Julie A. Cunningham

Academic Advisor

Bumps in the Road

2 Comments

[media-credit name=”stock.xchng” align=”alignright” width=”300″][/media-credit]

I’ve been on a bit of a reflective kick lately, primarily due to my recent attempt to simultaneously execute my planned agenda in the Computer Lab, and also the impromptu agenda of classroom teachers.  Let’s just say, not a good idea. ((Understatement of the year, regardless of the signs I saw today that said “You ARE Superman”.))  I truly wanted to do both, and backed myself into a corner that resulted in being told I was making a “First Year Teacher” mistake. ((Totally warranted- this is just my second year, and with no instructional training, education, or background I’m comfortable with my progress. I find it hard to determine when these ‘failings’ are personal growth needs, and when they are because I have different ideas that a traditional teacher.))  Namely, trying to do to much.  I was encouraged to prioritize, which I fully agree with.  The bump in the road comes when my priorities differ from those around me.

You see, I strongly believe that the new ISTE NETS*S do a far better job of addressing the needs of 21st century students than some of the older versions circulating in my area.  I want to prioritize digital citizenship, collaboration, and innovation…. and learn those “Technology Operations and Concepts” WHILE pursing the former.  Maybe I’m naive and unseasoned, but I do see a need for a shift in thinking away from “Computers are to crank out content.” and towards the thought that “Computers are a gateway to learning in a global context.”.  Yes, you need to understand how to Bold, Underline and Italicize, but students can just as easily do that in WordPress while creating real content for an authentic audience.

I’m really attempting to utilize the time in the Computer Lab in such a way that the students couldn’t do those things without the technology.  It bothers me when the time is wasted typing in a FINAL DRAFT that students have painstakingly written out in their best handwriting- or worse, retyping the work they already did at home on the computer.  Tell me, how does that meet standards or prepare a child for his/her future in the digital age?  When is the last time YOU hand wrote a paper and then word processed it?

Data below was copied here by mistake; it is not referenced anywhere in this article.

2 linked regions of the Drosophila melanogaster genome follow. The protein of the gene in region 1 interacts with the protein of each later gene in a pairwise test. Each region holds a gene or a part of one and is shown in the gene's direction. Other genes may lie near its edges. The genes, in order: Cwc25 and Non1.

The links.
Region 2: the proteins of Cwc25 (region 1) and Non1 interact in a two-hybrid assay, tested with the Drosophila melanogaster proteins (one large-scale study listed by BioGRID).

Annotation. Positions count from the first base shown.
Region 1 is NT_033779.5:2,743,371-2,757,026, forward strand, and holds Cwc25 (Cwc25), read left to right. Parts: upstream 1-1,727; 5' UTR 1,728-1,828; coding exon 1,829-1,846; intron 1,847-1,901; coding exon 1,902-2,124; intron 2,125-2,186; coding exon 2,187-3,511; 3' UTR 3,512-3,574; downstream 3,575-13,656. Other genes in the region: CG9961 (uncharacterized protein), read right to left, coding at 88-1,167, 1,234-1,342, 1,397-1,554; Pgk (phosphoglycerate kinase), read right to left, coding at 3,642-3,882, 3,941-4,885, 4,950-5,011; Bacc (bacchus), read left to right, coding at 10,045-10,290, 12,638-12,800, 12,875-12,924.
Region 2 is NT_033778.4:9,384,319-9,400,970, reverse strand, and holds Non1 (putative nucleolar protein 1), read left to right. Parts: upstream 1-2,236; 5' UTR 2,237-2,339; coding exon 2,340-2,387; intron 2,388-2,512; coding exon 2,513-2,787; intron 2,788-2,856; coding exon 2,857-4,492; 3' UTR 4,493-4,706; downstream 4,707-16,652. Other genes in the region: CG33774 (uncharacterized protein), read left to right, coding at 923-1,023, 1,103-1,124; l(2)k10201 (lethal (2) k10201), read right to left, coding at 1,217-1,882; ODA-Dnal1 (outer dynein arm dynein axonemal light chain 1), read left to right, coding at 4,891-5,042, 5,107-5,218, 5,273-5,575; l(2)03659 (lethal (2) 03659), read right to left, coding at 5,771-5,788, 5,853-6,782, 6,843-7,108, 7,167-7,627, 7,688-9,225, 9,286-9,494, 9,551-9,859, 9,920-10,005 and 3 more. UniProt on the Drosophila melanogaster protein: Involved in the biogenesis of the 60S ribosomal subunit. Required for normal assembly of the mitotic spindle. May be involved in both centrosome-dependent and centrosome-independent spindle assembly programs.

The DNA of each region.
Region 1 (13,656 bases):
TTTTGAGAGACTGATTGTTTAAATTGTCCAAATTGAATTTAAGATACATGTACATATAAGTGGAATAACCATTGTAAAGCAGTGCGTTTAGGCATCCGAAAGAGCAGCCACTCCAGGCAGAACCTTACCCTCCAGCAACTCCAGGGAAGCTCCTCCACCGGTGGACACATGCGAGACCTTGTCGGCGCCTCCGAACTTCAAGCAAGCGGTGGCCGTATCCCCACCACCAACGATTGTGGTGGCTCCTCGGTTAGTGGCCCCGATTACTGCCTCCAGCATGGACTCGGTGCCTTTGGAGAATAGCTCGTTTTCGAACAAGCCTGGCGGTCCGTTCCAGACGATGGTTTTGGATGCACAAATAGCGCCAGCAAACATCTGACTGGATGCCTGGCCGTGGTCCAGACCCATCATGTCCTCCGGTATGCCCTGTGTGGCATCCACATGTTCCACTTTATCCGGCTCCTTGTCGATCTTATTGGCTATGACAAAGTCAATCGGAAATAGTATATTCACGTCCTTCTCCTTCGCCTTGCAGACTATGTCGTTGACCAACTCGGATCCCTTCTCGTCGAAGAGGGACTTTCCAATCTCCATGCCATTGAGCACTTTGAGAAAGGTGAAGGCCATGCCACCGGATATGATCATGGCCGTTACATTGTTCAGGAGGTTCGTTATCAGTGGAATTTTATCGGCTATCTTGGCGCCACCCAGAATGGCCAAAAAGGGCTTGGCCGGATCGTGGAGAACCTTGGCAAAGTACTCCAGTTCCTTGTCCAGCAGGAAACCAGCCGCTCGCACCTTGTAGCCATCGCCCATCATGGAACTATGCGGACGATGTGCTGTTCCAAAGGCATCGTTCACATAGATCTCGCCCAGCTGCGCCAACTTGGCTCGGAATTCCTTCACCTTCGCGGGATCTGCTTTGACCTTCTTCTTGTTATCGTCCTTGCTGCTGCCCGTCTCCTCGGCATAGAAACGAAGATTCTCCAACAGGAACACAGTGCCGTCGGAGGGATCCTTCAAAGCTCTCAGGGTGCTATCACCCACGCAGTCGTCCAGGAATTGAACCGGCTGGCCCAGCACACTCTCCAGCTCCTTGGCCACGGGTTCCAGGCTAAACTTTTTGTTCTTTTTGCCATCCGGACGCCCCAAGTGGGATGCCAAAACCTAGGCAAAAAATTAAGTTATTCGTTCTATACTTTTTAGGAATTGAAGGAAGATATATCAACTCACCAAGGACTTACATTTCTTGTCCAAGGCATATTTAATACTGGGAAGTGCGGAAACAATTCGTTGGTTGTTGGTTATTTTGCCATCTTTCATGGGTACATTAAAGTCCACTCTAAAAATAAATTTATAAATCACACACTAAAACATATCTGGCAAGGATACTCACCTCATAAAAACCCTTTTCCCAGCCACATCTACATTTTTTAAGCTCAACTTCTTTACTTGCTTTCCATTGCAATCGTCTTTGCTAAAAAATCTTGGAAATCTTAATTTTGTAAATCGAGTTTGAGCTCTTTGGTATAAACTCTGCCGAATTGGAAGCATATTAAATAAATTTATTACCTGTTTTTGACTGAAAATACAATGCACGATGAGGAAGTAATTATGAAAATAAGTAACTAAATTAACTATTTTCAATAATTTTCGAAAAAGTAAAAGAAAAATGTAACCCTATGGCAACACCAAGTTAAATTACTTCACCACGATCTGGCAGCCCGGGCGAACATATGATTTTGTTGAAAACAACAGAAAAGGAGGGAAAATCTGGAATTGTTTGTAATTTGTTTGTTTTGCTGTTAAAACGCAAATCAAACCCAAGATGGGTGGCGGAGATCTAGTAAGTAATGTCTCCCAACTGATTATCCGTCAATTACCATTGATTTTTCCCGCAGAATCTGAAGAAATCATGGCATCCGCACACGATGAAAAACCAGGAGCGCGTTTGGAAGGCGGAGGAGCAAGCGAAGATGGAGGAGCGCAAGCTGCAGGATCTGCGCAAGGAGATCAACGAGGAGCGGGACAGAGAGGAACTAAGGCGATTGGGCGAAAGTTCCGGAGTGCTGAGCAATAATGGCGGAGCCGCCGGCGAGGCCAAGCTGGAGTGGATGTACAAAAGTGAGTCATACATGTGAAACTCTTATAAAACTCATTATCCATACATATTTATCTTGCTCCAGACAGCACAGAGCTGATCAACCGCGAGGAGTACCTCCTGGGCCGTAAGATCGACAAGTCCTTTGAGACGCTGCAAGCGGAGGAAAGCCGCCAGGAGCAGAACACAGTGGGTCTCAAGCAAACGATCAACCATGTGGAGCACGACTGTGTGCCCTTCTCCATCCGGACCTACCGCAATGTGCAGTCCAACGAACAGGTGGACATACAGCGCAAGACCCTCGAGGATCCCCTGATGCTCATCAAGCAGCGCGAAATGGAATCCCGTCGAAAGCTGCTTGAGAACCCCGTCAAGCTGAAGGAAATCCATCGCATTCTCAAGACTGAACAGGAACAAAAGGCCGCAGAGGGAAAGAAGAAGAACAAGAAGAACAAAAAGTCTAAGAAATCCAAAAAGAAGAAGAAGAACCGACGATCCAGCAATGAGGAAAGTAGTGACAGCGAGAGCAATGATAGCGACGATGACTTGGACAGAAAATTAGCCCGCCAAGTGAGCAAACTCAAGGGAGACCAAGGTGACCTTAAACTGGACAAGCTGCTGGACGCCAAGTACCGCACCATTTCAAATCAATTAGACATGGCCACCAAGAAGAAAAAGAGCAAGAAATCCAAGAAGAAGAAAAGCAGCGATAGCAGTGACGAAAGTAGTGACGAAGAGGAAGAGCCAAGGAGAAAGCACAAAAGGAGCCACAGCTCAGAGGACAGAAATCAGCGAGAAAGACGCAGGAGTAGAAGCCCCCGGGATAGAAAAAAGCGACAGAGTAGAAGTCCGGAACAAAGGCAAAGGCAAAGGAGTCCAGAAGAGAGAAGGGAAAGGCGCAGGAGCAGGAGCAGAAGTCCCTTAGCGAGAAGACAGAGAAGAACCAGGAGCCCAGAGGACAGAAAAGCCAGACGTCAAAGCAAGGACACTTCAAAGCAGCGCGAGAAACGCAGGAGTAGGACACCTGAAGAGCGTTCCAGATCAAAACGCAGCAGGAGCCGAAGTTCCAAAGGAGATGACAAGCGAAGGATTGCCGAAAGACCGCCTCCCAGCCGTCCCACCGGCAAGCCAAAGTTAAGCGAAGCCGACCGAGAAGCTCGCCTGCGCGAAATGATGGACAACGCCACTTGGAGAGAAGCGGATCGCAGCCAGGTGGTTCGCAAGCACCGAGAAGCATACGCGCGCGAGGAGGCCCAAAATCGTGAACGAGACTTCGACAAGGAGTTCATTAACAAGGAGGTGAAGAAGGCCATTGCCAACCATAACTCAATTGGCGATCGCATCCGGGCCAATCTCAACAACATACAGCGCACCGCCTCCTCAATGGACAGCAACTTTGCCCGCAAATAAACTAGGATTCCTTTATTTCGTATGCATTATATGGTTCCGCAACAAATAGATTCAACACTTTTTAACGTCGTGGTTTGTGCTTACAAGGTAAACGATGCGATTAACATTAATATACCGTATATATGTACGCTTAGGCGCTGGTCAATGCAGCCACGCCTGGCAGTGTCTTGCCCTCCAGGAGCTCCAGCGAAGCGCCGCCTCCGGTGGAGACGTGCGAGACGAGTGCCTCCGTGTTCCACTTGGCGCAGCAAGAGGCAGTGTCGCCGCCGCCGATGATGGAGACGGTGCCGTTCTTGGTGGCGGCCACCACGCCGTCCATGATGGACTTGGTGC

On the less bumpy side, I’m very excited about our students actually starting to blog ((You should come visit us soon at our BES Blog Portal!)), because they can meet and exceed any technology standard through that.  Can’t say that about Microsoft Word, can I?

Advertisements

2 thoughts on “Bumps in the Road

  1. Pingback: Tweets that mention Bumps in the Road | Julie A. Cunningham -- Topsy.com

  2. It can be hard to explain to those who are perfectly happy maintaining the status quo and patting themselves on the back for teaching Word. I always cringed when admin told me what programs I needed to make sure to teach kids in the computer lab. “They have to learn word and powerpoint, that is what everyone uses.” Umm, yes, everyone in 2010. But I learned how to use Claris works and apple works and some how I am still surviving. It isn’t about the tools!